• The Outdoor Adventure program was growing and was housed in the student union.
  • The pool and ice were treated as facilities, not programming spaces.

Over the course of two years UAF combined all these facilities and program areas into a single department, the Department of Recreation, Adventure, and Wellness (DRAW). It fit perfectly, we wanted to DRAW students to UAF and DRAW them out of the dorms and their comfort zones!

The Outdoor Adventures had already proven to be a tremendous success with climbing programs and classes. Capitalizing on that obvious student interest and our northern climate, we built a 30’ outdoor ice climbing wall right next to the Student Recreation Center and campus entrance.

Thankfully, when this idea was brainstormed the response from upper level administration was “Why not?” and “How?” versus “What are you? Crazy?”

The next year, we opened a ski and snowboard terrain park which, to our advantage was located right on campus between the dorms and classrooms. Additionally, the location obtained high visibility as it was at the entrance to campus. Furthermore, it boasts three large jumps and 12 rail features, and both the ice wall and terrain park utilize a yurt to host guests, equipment, paperwork, etc.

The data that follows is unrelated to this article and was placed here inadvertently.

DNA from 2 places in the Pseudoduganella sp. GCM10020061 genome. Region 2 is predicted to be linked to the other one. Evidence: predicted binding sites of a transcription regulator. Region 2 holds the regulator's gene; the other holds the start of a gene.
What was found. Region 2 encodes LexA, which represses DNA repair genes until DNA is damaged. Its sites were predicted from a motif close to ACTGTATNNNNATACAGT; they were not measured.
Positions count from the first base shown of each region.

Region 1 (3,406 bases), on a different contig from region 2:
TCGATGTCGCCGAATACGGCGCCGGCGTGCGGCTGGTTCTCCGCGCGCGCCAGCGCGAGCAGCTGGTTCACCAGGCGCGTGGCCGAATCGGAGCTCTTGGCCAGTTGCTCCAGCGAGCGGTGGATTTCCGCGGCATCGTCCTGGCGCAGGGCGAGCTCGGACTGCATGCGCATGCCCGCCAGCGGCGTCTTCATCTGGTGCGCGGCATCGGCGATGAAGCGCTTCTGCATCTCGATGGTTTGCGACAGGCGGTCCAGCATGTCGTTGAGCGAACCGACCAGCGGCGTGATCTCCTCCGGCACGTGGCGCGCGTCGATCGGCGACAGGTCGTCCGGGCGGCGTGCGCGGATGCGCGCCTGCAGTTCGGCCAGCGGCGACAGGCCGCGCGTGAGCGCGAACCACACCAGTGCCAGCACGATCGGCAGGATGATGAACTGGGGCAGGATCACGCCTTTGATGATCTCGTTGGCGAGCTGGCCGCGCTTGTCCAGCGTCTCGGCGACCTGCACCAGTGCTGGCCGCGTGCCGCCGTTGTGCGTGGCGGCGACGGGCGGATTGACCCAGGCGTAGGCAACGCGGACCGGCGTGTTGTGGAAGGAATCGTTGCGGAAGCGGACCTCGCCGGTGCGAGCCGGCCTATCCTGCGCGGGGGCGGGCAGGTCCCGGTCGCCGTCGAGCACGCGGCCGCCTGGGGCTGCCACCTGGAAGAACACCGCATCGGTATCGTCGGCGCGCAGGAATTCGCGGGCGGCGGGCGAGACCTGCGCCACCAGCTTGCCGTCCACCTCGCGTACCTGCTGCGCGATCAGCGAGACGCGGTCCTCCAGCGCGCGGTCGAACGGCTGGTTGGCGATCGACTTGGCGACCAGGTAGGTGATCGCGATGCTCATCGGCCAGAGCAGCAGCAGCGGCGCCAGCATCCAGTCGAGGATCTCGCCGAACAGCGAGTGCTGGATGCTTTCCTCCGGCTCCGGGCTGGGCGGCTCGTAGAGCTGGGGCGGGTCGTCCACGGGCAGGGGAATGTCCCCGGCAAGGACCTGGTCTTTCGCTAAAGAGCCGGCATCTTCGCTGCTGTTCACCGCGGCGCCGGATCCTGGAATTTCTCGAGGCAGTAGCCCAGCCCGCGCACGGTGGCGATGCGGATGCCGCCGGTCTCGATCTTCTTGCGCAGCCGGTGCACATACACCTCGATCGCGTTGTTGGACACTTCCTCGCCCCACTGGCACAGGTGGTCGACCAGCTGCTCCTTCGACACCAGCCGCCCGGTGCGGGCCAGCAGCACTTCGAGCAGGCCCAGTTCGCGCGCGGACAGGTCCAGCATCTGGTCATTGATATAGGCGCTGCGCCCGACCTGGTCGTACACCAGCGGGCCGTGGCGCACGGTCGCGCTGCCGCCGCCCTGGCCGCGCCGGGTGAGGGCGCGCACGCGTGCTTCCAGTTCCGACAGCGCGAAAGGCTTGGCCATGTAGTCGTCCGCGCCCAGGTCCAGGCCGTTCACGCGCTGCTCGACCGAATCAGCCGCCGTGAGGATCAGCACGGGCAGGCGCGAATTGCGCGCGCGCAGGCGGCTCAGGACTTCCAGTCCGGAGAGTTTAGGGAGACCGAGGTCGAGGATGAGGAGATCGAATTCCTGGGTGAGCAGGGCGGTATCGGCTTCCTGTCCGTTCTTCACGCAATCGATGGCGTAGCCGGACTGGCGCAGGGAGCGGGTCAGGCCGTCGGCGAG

We worked hard to satisfy the needs of risk management, General Counsel and master planning. While they did not shoot us down from the beginning, we had to earn their support every step of the way. Additionally, we had to fund these crazy ideas in a way that would not impact University relations as State dollars were not available.

In order to calm concerns of the various stakeholders, our staff worked closely with them to ensure everyone had the same vision before making presentations. We worked at length on a Standard Operations and Procedures manual which served to provide a clear vision of how we intended to operate each facility.

Concerns included: fencing, staffing (including training and expectations), safety inspections (daily or monthly?), and emergency response procedures. We went into the meetings prepared to answer almost any question or possible scenario, and still allowed administration and others to make changes as needed.

Each project was also associated with a recognized industry group. This allowed us to defer our ideas to “industry accepted best practices.” Our climbing tower was certified by the Association of Challenge Course Technology and each belayer holds a Climbing Wall Instructor credential from the Professional Climbing Instructor Association. As a result, these high-standards certifications gave us legitimacy in the eyes of the approving authorities.